Tuesday, December 22, 2009

Mule JMS message routing using an external ActiveMQ instance

I have a scenario where I'd like Mule to monitor an incoming queue, filter the messages and route to appropriate outgoing queue--using a separate ActiveMQ instance instead of the optional embedded one. While perusing Google results I didn't find a source that explicitly showed how to accomplish this. So using what information I did find from indirect examples and other documentation, this is what I came up with.
First, the connection factory Spring bean:
 <spring:bean name="activeMQConnectionFactory" class="org.apache.activemq.ActiveMQConnectionFactory">  
   <spring:property name="brokerURL" value="tcp://${esb.jms.endpoint}"/>  
  </spring:bean>  

Since I have Maven filtering my resources, the actual tcp URI will be replaced with the appropriate environmental property--in my case, being in an active development environment, and using activeMQ 5.3.0, the filtered value would be "tcp://localhost:61616".

Next is the connector definition:
  <jms:connector name="JMSConnector"  
          specification="1.1"  
          persistentDelivery="true"  
          connectionFactory-ref="activeMQConnectionFactory" >  

And finally, the endpoint:
 <jms:endpoint name="asynchIn" queue="asynch.in"/>  

The service definition for this simple case is:

 <service name="Asynchronous processing">  
    <inbound>  
     <inbound-endpoint ref="asynchIn" synchronous="false"/>  
     <wire-tap-router>  
      <stdio:outbound-endpoint system="OUT" name="debugTrace" connector-ref="SysOut"/>  
     </wire-tap-router>  
    </inbound>  
    <outbound>  
     <filtering-router>  
      <jms:outbound-endpoint queue="test.out" />  
      <message-property-filter pattern="JMSType=test"/>  
     </filtering-router>  
     <filtering-router>  
      <jms:outbound-endpoint queue="test2.out" />  
      <message-property-filter pattern="JMSType=test2"/>  
     </filtering-router>  
    </outbound>  
   </service>  

Notice that the inbound definition contains a wire-tap-router reference, this makes it much easier (IMO) to trace the message flow during development while defining the routing rules and generally tweaking things. Mule will send the message to sysout and also apply filter routing.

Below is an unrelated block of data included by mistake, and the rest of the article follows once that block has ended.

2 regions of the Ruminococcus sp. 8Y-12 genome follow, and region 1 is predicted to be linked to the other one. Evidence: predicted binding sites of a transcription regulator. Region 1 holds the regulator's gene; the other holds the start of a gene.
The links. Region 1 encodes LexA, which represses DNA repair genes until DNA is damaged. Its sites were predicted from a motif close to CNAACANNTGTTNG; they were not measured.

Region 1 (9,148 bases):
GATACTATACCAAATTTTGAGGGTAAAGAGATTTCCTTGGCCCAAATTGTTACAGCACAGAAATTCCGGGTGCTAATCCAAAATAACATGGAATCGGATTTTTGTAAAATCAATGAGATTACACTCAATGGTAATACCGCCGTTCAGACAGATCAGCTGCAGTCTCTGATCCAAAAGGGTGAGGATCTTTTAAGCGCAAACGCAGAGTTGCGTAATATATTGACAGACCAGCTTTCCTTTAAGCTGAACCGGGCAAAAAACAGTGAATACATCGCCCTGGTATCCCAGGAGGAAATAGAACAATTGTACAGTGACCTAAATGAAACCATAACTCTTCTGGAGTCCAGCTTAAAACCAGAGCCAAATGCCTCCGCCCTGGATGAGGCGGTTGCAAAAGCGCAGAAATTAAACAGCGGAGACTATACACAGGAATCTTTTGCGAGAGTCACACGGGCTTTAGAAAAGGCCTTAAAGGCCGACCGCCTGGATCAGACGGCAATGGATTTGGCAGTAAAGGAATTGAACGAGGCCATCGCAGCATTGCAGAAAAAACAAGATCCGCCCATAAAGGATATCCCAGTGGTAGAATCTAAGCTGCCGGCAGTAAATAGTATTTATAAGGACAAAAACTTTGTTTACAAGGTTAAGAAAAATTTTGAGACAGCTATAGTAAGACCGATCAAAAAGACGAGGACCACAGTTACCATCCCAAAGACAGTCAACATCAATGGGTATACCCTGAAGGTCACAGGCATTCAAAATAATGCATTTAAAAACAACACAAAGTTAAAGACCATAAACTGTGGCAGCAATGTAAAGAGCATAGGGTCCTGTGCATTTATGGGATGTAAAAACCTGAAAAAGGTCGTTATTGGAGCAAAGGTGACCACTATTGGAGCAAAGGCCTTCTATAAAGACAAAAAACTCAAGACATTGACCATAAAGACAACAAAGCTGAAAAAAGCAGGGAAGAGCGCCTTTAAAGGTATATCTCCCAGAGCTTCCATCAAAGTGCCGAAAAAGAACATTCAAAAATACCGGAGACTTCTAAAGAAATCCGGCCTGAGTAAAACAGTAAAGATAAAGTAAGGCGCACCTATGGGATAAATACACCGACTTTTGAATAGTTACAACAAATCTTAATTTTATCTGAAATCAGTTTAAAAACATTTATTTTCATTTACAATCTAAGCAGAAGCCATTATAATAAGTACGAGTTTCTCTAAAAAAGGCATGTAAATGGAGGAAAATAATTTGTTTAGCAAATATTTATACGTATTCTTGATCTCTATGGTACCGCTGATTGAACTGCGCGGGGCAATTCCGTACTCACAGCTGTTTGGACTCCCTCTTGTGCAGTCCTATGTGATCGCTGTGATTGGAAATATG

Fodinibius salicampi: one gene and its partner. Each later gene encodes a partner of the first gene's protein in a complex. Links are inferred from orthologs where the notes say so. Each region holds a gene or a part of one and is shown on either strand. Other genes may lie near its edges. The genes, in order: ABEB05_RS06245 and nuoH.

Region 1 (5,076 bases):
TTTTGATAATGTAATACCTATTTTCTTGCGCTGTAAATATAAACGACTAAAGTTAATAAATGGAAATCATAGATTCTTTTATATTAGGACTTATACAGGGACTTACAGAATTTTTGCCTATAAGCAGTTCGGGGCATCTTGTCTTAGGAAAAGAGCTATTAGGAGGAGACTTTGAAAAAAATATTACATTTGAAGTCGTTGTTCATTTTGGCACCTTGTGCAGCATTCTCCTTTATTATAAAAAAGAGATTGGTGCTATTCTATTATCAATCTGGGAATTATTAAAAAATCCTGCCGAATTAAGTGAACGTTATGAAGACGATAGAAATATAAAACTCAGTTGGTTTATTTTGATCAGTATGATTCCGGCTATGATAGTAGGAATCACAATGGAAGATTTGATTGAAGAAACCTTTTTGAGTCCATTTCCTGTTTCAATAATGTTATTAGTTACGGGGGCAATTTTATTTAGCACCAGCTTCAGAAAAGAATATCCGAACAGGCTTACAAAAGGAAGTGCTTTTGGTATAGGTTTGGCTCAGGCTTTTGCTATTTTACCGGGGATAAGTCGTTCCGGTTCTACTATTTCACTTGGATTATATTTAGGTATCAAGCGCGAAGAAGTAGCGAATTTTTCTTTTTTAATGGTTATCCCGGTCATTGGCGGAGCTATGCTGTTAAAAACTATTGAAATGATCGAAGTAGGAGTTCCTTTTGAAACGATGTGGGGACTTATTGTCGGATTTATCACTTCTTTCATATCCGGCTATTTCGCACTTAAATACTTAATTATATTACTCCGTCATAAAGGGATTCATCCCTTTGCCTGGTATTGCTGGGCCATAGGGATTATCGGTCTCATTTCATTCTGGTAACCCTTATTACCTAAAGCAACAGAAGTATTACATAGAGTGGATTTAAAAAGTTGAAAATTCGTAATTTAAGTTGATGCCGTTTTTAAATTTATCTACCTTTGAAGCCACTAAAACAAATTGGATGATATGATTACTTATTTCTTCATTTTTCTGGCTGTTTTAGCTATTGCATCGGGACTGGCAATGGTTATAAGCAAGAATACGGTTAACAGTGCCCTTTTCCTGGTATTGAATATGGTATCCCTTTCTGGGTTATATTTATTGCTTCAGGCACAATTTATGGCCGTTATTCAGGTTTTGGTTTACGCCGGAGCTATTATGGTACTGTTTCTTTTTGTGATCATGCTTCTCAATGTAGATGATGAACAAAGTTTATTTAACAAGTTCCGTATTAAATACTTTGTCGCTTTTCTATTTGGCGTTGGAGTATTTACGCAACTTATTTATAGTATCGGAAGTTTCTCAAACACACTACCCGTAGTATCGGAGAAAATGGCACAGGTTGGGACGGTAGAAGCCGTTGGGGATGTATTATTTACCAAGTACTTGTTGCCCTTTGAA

The filters generally speak for themselves, in the cases above the filters are based on the type of message.

To test the setup with a vanilla ActiveMQ install (stomp enabled and the stomp gem installed), this quick Ruby script works quite handily:
 require 'stomp'  
  Stomp::Client.open("stomp://localhost:61612").send("/queue/asynch.in","\n\n\n!!!!!!!!!!!!!!\ntest message\n!!!!!!!!!!!!!!!",{:persistent => true, :type => 'test'})  

Mule's wire-tap-router should dump the message:
 system out:ActiveMQBytesMessage {commandId = 3, responseRequired = false, messageId = ID:vsbeta-45609-1261505977249-4:104:-1:1:1, originalDestination = null, originalTransactionId = null, producerId = ID:vsbeta-45609-1261505977249-4:104:-1:1, destination = queue://asynch.in, transactionId = null, expiration = 0, timestamp = 1261518816945, arrival = 0, brokerInTime = 1261518816946, brokerOutTime = 1261518816946, correlationId = null, replyTo = null, persistent = true, type = test, priority = 0, groupID = null, groupSequence = 0, targetConsumerId = null, compressed = false, userID = null, content = org.apache.activemq.util.ByteSequence@7c66f0, marshalledProperties = org.apache.activemq.util.ByteSequence@4a4890, dataStructure = null, redeliveryCounter = 0, size = 0, properties = {content-type=text/plain; charset=UTF-8}, readOnlyProperties = true, readOnlyBody = true, droppable = false} ActiveMQBytesMessage{ bytesOut = null, dataOut = null, dataIn = null }INFO 2009-12-22 14:53:37,033 [JMSConnector.dispatcher.1] org.mule.transport.jms.JmsMessageDispatcher: Connected: endpoint.outbound.jms://test.out  

ActiveMQ's admin screen should show pending messages inside of the test.out or test2.out queues. Messages could be consumed via Stomp:
 require 'stomp'  
 client = Stomp::Client.open("stomp://localhost:61612")  
 client.subscribe("/queue/test.out"){|message| puts "consuming #{message.body} with properties #{message.headers.inspect}"}  

producing output:
 consuming   
 !!!!!!!!!!!!!!  
 test message  
 !!!!!!!!!!!!!!! with properties {"MULE_ORIGINATING_ENDPOINT"=>"asynchIn", "content_type"=>"text/plain; charset=UTF-8", "MULE_CORRELATION_ID"=>"0f2295b0-ef45-11de-856a-538c667e24a7", "expires"=>"0", "timestamp"=>"1261519075346", "destination"=>"/queue/test.out", "message-id"=>"ID:Rohirrim.local-51739-1261518810672-0:0:7:1:1", "priority"=>"4", "MULE_SESSION"=>"SUQ9MGYyMjk1YjEtZWY0NS0xMWRlLTg1NmEtNTM4YzY2N2UyNGE3", "content-length"=>"46", "MULE_MESSAGE_ID"=>"ID:vsbeta-4  
 5609-1261505977249-4:117:-1:1:1", "correlation-id"=>"0f2295b0-ef45-11de-856a-538c667e24a7", "MULE_ENCODING"=>"UTF-8", "MULE_ENDPOINT"=>"jms://test.out"}=> nil  

This approach enables a single queue to collect asynchronous message requests and leverage Mule's filtering-routers to decouple the producer and consumer. The requests go on the ESB, Mule defines where they should go, and the service components act and process the request independent of the requester.

2 comments:

aperepel said...

Simplify your life, use <jms:activemq-connector brokerURL="..."/> ;)

RR said...

@aperepel thanks for the tip!